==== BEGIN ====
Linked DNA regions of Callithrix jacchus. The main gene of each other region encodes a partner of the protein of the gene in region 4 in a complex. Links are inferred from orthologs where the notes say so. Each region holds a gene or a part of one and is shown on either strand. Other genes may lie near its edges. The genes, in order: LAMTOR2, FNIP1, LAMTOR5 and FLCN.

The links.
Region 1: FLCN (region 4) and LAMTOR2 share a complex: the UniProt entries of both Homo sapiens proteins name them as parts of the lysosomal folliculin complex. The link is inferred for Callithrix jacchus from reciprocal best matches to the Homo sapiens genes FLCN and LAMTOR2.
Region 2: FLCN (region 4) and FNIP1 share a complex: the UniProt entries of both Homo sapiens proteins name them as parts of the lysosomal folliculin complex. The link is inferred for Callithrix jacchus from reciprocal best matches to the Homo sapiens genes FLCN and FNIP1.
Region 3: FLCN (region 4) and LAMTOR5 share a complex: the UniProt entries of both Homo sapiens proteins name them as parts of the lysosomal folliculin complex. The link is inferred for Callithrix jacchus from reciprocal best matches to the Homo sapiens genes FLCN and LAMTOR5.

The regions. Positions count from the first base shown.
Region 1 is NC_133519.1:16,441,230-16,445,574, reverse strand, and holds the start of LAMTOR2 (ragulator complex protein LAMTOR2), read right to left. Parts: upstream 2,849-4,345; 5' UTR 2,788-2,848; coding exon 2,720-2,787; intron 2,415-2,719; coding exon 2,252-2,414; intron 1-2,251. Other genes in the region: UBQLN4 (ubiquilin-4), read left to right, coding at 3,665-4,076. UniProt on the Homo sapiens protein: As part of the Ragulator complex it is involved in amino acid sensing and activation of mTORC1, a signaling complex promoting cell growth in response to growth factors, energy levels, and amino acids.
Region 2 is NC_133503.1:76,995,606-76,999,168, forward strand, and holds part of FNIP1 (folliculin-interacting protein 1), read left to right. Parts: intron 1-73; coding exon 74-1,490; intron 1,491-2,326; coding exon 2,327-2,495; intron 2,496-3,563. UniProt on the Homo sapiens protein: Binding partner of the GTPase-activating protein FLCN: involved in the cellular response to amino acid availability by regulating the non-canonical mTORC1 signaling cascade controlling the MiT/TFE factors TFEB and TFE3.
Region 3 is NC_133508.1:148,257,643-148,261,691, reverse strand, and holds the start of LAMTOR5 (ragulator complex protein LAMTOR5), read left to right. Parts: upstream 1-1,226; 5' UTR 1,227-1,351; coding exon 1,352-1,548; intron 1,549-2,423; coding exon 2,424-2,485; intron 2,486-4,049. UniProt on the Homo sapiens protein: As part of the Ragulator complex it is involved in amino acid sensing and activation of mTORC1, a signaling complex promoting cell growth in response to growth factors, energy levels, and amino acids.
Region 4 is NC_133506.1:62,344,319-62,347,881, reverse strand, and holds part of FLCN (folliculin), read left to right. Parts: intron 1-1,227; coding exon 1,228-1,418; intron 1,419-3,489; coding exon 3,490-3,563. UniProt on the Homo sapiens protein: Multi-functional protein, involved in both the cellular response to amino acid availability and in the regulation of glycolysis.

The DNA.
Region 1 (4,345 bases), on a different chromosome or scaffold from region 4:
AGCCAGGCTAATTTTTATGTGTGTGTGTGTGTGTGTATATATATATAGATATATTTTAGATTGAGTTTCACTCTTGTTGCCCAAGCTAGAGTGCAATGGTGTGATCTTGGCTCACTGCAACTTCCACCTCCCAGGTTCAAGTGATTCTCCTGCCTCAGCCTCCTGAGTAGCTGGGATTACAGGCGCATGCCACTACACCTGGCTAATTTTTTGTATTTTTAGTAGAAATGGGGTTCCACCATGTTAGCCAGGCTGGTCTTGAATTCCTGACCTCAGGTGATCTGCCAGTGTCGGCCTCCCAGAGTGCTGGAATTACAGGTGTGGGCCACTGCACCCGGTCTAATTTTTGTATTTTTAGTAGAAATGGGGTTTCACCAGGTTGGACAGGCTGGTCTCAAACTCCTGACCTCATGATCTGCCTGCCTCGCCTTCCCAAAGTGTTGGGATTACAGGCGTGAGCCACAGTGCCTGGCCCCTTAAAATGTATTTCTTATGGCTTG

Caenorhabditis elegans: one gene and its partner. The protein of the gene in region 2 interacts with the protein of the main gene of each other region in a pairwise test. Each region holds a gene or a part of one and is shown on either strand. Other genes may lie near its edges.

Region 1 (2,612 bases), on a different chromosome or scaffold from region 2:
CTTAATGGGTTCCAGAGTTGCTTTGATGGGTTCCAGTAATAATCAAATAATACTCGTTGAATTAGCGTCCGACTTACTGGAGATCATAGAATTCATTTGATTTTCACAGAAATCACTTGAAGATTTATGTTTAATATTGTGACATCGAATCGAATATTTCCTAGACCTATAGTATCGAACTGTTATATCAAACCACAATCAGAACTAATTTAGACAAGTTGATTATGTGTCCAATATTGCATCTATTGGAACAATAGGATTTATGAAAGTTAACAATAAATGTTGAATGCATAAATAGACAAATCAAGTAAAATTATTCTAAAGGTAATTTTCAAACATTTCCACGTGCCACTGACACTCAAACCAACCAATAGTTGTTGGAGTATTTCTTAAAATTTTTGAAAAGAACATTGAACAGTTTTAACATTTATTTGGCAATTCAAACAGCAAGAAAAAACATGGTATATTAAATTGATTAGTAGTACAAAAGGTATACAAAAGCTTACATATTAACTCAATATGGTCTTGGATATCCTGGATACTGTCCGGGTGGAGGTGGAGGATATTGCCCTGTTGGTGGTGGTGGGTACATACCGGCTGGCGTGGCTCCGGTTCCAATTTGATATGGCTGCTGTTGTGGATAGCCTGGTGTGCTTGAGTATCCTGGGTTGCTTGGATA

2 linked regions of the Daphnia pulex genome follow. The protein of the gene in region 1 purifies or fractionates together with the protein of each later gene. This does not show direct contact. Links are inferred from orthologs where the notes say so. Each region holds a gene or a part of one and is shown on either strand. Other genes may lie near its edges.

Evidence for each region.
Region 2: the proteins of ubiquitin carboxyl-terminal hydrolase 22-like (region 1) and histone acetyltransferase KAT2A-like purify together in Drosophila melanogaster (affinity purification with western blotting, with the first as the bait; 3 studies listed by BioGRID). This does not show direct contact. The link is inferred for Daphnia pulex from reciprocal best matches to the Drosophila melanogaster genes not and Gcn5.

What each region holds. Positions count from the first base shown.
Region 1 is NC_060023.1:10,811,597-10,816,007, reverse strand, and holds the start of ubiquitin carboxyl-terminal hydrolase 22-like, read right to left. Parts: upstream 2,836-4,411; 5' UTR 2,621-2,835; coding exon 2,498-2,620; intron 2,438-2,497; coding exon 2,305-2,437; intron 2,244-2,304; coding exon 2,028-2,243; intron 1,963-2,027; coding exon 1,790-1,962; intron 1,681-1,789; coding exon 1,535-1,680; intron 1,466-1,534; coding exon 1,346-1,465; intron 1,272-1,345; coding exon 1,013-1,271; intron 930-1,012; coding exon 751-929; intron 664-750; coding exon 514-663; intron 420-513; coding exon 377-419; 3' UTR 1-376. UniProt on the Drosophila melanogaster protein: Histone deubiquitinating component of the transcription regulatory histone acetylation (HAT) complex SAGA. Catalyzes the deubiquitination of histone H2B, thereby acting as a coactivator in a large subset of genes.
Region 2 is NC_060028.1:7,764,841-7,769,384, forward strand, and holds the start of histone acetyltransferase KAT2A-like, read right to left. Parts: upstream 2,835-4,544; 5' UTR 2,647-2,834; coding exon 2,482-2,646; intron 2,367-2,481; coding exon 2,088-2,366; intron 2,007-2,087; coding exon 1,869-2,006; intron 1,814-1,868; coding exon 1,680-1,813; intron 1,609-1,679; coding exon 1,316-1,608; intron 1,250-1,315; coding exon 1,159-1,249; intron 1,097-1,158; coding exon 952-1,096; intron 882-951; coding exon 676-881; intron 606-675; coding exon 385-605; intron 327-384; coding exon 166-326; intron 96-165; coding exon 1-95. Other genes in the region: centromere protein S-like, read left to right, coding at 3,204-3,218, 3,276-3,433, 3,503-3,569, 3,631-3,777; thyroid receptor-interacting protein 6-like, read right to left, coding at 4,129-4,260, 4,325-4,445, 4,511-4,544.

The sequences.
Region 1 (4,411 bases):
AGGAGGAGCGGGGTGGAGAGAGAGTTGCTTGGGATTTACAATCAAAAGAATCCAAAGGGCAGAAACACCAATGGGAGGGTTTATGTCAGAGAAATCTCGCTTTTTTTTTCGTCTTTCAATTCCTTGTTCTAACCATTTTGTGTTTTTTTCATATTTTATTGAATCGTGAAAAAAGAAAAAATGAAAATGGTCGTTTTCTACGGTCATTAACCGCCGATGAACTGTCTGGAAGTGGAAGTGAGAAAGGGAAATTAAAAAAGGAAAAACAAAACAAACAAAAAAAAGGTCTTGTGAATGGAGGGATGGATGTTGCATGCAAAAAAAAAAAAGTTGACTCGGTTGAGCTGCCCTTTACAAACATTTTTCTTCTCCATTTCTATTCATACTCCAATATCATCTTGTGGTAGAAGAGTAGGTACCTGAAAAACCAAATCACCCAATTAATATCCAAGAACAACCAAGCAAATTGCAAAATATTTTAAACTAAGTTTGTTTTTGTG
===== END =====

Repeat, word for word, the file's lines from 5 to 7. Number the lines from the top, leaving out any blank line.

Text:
Region 3: FLCN (region 4) and LAMTOR5 share a complex: the UniProt entries of both Homo sapiens proteins name them as parts of the lysosomal folliculin complex. The link is inferred for Callithrix jacchus from reciprocal best matches to the Homo sapiens genes FLCN and LAMTOR5.

The regions. Positions count from the first base shown.
Region 1 is NC_133519.1:16,441,230-16,445,574, reverse strand, and holds the start of LAMTOR2 (ragulator complex protein LAMTOR2), read right to left. Parts: upstream 2,849-4,345; 5' UTR 2,788-2,848; coding exon 2,720-2,787; intron 2,415-2,719; coding exon 2,252-2,414; intron 1-2,251. Other genes in the region: UBQLN4 (ubiquilin-4), read left to right, coding at 3,665-4,076. UniProt on the Homo sapiens protein: As part of the Ragulator complex it is involved in amino acid sensing and activation of mTORC1, a signaling complex promoting cell growth in response to growth factors, energy levels, and amino acids.